Courtney Fraser has been working with the town’s best young female hockey players over the past season and it would appear her work has not gone unnoticed.
Fraser was named as one of the 21 nationwide winners of the BFL Canada Female Coach of the Year Award. The award, which is given out in conjunction with Hockey Canada, is split into two categories: community and competitive. Fraser was named as the winner for Hockey North in the community category.
Her colleague, Kaylee Grant of Yellowknife, won in the competitive category.
Fraser said it came as a complete surprise and started out as simply an interview … at least that’s what she was led to believe.
“I was told that I would be on a Zoom call to talk about women’s hockey,” she said. “I logged on and as soon as I did, I was told that it wasn’t an interview and I had won the award.”
Fraser, who works as the town’s recreation programming supervisor, has been involved with minor hockey ever since moving to Hay River in 2021. She began helping out with her children’s teams and this past season was the first one she had worked on a female development program.
“We had one ice time per week and it was open to girls in U7 through U18,” said Fraser. “We would end up splitting the ice based on age groups, keeping the younger ages and older ages together, and we would run our practices that way.”
Hay River has a very strong female hockey presence already and that was seen during this past hockey season. Several girls featured on both the Arctic Winter Games and Canada Winter Games girls teams and that’s something Fraser said bodes well for the future.
“Our U13 group are really phenomenal players,” she said. “They put in the work and got to that next level and now, the U11 girls can look at them and think ‘That could be me one day’. That could be their push to improve and maybe put themselves in that same position.”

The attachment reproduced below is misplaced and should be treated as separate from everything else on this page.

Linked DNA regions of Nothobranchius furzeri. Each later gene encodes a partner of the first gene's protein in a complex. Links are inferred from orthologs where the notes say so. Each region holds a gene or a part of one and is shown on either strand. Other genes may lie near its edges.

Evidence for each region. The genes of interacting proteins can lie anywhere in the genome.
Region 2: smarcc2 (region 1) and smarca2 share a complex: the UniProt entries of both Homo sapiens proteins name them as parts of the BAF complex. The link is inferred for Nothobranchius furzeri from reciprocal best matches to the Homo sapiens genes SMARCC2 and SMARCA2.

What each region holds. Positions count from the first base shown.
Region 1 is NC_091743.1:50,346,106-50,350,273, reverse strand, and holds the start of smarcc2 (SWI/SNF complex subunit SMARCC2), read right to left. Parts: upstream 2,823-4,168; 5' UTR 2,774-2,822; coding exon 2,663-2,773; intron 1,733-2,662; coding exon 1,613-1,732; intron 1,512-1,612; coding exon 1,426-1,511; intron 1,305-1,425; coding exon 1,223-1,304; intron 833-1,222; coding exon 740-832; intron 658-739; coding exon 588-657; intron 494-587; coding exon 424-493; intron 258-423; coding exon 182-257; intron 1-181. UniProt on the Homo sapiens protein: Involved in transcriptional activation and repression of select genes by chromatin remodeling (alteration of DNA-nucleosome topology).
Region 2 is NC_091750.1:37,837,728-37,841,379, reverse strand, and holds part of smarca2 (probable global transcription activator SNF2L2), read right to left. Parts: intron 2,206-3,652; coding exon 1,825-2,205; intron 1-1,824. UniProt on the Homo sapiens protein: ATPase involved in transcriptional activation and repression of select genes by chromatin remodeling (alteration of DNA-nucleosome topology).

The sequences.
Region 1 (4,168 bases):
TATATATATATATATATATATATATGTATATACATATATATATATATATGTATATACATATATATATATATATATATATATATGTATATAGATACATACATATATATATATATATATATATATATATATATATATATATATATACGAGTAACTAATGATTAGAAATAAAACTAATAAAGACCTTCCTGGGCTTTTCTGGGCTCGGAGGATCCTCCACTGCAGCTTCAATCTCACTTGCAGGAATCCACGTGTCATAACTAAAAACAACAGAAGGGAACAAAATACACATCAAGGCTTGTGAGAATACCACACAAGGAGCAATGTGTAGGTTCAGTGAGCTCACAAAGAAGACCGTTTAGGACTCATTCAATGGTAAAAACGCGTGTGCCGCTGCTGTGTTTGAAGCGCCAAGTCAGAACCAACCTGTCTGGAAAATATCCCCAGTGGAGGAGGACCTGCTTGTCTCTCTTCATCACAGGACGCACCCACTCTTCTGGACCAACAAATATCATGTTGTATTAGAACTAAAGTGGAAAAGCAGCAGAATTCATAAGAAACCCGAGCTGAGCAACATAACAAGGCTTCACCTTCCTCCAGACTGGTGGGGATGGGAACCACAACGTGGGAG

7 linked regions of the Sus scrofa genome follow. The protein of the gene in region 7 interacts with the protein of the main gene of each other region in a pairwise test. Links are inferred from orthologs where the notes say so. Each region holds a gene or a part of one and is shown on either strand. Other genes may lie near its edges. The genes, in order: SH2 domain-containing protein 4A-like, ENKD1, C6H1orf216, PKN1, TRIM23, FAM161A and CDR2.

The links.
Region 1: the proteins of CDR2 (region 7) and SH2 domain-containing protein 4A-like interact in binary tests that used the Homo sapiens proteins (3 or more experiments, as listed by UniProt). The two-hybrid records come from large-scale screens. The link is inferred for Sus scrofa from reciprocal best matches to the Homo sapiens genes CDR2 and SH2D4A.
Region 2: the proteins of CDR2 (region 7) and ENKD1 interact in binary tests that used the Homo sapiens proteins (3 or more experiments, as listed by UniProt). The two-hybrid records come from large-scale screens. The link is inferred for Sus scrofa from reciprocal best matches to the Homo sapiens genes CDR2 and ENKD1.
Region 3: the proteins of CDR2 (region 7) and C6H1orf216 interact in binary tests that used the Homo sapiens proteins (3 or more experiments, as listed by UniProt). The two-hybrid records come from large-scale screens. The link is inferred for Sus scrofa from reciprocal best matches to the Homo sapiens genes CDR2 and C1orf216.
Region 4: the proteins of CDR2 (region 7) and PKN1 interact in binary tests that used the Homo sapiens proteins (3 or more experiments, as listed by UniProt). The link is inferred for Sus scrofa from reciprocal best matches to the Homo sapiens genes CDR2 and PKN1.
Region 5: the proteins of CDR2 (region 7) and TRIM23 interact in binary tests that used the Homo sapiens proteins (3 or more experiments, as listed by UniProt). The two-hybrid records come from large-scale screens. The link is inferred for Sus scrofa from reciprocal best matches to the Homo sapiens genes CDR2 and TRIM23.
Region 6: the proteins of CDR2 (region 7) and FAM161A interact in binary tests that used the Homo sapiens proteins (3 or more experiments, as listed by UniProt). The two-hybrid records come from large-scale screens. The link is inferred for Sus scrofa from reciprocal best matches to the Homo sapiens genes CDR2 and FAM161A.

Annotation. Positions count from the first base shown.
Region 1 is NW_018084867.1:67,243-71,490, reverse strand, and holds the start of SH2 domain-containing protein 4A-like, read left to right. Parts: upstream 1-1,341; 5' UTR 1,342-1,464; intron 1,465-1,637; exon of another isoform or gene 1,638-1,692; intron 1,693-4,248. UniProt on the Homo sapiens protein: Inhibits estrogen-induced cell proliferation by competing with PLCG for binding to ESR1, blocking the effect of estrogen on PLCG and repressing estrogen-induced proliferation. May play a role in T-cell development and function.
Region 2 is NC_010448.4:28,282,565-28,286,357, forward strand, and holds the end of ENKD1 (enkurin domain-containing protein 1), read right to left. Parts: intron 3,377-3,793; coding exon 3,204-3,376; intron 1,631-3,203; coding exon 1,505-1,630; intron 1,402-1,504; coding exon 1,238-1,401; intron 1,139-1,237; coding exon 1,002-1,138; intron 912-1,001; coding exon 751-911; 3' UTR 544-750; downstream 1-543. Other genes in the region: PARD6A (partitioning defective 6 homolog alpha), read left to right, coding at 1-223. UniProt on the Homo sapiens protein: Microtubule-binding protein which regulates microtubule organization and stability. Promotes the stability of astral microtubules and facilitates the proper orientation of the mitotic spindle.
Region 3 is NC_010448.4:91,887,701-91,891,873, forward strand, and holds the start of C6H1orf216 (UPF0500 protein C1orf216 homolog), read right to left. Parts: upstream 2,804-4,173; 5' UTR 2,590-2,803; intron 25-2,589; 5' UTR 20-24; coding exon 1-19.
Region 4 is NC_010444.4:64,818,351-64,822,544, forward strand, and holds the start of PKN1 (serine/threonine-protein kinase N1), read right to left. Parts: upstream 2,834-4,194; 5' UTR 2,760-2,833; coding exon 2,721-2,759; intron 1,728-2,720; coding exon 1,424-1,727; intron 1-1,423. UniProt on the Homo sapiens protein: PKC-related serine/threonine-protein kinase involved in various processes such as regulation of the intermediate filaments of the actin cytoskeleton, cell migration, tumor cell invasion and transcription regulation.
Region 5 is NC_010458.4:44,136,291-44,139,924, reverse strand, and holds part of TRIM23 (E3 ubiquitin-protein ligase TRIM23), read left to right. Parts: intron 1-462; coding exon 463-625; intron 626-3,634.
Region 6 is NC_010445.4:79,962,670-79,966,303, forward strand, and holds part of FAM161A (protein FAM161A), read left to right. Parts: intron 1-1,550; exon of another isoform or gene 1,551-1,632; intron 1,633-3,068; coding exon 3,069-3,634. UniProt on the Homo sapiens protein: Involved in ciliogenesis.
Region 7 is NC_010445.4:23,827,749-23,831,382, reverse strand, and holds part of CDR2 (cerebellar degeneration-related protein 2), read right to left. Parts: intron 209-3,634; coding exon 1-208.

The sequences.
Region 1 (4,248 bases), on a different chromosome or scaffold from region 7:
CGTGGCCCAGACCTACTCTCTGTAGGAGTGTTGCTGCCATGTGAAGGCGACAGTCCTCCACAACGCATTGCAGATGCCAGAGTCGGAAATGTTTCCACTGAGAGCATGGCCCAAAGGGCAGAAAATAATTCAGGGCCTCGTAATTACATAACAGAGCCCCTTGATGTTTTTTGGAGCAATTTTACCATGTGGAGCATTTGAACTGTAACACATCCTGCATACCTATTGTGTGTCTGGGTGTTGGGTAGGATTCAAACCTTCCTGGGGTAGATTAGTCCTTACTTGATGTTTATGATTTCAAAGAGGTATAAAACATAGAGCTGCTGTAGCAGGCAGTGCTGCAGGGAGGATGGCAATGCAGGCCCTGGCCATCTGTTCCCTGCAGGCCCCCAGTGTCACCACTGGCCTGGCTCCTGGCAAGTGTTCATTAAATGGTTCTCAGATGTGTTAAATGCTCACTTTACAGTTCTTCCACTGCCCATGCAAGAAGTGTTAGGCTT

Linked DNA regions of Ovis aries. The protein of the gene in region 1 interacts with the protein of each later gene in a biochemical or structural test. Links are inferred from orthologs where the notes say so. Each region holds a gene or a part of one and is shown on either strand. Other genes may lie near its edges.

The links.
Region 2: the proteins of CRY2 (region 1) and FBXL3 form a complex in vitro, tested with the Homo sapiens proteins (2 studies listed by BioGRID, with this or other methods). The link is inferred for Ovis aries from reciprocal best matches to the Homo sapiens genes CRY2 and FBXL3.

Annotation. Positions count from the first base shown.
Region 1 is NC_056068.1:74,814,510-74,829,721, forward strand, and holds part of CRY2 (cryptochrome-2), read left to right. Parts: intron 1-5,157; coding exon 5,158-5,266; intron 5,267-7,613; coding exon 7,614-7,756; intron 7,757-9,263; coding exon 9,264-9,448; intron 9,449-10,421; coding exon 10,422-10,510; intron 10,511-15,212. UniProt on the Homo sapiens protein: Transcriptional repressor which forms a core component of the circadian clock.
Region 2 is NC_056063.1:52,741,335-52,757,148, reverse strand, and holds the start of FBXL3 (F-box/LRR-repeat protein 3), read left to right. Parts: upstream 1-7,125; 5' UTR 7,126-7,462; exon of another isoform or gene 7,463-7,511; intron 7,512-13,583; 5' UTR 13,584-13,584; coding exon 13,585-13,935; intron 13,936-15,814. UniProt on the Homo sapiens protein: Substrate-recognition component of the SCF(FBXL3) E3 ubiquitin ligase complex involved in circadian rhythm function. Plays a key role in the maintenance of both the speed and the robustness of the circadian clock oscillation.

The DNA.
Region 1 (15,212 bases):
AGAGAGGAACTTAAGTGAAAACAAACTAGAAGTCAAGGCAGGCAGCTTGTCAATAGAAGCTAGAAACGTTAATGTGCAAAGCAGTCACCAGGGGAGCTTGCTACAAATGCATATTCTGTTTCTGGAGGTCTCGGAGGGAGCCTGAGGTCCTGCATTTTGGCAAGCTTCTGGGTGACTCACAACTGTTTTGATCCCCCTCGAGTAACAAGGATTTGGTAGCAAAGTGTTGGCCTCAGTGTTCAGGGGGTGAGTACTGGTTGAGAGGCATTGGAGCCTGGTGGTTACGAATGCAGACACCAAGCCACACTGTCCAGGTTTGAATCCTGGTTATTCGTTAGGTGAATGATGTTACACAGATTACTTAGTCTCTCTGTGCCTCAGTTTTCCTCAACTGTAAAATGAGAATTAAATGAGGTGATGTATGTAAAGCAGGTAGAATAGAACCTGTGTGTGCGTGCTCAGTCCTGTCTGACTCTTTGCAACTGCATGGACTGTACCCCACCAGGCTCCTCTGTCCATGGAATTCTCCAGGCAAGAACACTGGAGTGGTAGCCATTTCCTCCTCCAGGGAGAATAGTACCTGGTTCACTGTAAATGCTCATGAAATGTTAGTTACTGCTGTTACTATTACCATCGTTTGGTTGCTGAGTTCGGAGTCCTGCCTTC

Fraser also said she would love to see the numbers of girls playing hockey increase, but retention is the key.
“Using those older players as the example, seeing what they’ve done is so important in giving the younger girls something to strive for,” she said. “I would love to see an increase in players – who wouldn’t? – but keeping the players we have is the goal.”
The hope of having more girls vs. girls games is something she’s hoping for in the future, she added.
“We already have a lot of girls playing hockey here, but not enough to have games yet,” she said. “Female hockey is such a different style of game. All of those girls who went to the AWG and CWG told me it was the first time they had played with just girls. It feels more like a team when it’s all girls because it’s what you’re going to be doing when you move up, whether you’re on the same team or playing against someone else.
Glenn Smith, the town’s senior administrative officer, said the town is very proud of Fraser and her well-deserved award.
“She is an admired coach and an ambassador of recreation.,” he said. “The town is privileged to have employees like Courtney who give so much of their time to community both on and off the clock.”
The award also came with a $1,000 bursary and Fraser said she’s still thinking about how she’ll use it, though there is one idea rolling around.
“Maybe some more ice time for the girls,” she said. “I’ll wait and see what happens, but I would love to get them on the ice more often.”